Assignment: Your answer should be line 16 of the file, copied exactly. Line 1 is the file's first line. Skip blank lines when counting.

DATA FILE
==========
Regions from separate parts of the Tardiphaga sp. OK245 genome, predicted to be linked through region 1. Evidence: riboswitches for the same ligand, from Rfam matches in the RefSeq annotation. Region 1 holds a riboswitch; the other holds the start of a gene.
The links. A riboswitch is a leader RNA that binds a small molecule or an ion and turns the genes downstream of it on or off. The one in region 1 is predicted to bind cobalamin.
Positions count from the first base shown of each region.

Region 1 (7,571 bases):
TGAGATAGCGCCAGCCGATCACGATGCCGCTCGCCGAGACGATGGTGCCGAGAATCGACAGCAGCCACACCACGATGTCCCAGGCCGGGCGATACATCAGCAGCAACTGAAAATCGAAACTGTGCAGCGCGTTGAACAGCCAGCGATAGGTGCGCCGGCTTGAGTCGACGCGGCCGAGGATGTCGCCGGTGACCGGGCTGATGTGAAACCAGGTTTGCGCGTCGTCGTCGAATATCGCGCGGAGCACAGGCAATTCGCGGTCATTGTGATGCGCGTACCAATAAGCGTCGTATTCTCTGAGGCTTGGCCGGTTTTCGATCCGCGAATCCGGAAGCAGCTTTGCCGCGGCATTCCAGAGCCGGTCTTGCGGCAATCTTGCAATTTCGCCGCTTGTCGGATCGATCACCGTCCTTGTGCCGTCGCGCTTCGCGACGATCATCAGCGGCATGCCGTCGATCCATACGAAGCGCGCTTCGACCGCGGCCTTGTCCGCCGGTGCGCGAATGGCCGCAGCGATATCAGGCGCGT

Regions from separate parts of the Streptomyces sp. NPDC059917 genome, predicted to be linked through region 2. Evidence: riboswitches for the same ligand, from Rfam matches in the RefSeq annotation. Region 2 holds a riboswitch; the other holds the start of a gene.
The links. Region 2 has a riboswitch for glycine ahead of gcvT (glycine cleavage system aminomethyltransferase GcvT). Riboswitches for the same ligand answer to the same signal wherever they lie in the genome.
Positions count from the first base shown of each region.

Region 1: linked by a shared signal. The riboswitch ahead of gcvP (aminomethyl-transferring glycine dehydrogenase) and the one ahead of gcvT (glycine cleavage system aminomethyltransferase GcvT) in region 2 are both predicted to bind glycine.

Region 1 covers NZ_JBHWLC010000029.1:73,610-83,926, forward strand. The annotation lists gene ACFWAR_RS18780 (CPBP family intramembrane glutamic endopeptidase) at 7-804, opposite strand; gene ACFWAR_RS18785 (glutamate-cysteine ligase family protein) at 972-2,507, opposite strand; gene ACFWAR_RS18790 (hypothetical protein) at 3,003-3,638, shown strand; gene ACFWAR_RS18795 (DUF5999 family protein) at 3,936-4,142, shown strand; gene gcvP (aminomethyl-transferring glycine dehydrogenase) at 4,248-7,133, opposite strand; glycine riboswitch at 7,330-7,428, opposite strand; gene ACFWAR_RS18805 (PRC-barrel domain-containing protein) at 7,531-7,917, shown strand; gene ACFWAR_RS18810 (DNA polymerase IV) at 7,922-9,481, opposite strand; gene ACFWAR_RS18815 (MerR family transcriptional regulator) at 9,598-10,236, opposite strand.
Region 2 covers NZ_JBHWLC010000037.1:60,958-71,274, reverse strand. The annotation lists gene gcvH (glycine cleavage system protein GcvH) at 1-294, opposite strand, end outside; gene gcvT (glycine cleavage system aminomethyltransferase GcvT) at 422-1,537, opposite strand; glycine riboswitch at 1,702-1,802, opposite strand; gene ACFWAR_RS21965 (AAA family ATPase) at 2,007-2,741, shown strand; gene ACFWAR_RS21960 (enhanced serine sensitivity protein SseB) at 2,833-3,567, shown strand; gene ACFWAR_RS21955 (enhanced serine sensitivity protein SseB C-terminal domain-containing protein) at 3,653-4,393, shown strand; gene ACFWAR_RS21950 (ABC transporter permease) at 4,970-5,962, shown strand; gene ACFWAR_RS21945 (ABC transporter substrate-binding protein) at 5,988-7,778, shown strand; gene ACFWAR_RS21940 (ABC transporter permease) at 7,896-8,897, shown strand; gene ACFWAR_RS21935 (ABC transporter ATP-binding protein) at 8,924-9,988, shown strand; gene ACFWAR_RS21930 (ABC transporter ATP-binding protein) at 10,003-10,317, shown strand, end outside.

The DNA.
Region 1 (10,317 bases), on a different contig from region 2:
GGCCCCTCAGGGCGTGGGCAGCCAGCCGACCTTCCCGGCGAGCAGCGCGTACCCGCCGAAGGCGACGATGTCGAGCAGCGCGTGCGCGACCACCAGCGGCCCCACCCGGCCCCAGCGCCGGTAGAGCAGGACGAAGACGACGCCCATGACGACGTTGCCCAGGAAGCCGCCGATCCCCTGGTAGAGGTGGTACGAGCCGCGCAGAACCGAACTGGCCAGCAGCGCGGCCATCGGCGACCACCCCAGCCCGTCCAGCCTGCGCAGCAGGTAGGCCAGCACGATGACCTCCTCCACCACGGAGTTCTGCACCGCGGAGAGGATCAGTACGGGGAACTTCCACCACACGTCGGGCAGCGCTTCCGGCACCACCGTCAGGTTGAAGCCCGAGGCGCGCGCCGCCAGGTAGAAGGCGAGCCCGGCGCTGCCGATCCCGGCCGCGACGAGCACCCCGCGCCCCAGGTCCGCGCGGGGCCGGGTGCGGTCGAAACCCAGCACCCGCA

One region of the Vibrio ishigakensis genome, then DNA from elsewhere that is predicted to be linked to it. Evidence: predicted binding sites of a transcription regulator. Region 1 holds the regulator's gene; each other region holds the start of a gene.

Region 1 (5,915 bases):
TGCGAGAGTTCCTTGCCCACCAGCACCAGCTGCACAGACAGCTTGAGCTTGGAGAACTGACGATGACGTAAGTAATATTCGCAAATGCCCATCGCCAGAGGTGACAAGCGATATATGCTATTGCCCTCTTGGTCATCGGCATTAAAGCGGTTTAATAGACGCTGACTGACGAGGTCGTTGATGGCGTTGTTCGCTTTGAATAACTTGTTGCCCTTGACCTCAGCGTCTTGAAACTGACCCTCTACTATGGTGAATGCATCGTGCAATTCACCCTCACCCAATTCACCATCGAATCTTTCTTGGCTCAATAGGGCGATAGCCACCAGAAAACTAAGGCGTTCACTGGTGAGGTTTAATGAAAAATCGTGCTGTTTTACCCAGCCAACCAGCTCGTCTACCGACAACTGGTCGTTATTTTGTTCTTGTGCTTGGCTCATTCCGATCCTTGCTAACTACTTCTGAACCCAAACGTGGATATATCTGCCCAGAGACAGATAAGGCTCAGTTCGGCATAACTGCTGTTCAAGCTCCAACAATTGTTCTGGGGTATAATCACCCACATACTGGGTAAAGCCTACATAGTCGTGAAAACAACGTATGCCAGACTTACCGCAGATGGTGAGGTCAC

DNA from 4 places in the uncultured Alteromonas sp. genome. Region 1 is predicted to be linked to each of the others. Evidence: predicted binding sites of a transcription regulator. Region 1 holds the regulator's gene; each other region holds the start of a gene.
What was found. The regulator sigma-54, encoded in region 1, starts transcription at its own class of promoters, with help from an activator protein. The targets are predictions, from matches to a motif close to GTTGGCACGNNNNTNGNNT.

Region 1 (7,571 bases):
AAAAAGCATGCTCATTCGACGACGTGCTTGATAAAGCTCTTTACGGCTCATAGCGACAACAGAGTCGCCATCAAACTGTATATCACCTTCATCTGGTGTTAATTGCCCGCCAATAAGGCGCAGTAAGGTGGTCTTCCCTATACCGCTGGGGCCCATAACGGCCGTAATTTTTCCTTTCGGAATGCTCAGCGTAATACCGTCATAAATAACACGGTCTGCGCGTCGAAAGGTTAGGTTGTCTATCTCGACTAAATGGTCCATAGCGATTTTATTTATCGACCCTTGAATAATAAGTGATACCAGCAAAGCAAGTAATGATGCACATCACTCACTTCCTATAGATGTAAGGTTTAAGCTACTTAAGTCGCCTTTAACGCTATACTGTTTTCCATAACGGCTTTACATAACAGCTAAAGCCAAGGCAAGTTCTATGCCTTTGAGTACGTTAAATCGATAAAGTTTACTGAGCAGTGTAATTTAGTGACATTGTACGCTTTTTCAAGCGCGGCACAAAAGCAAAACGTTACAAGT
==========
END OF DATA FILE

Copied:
Region 1 (5,915 bases):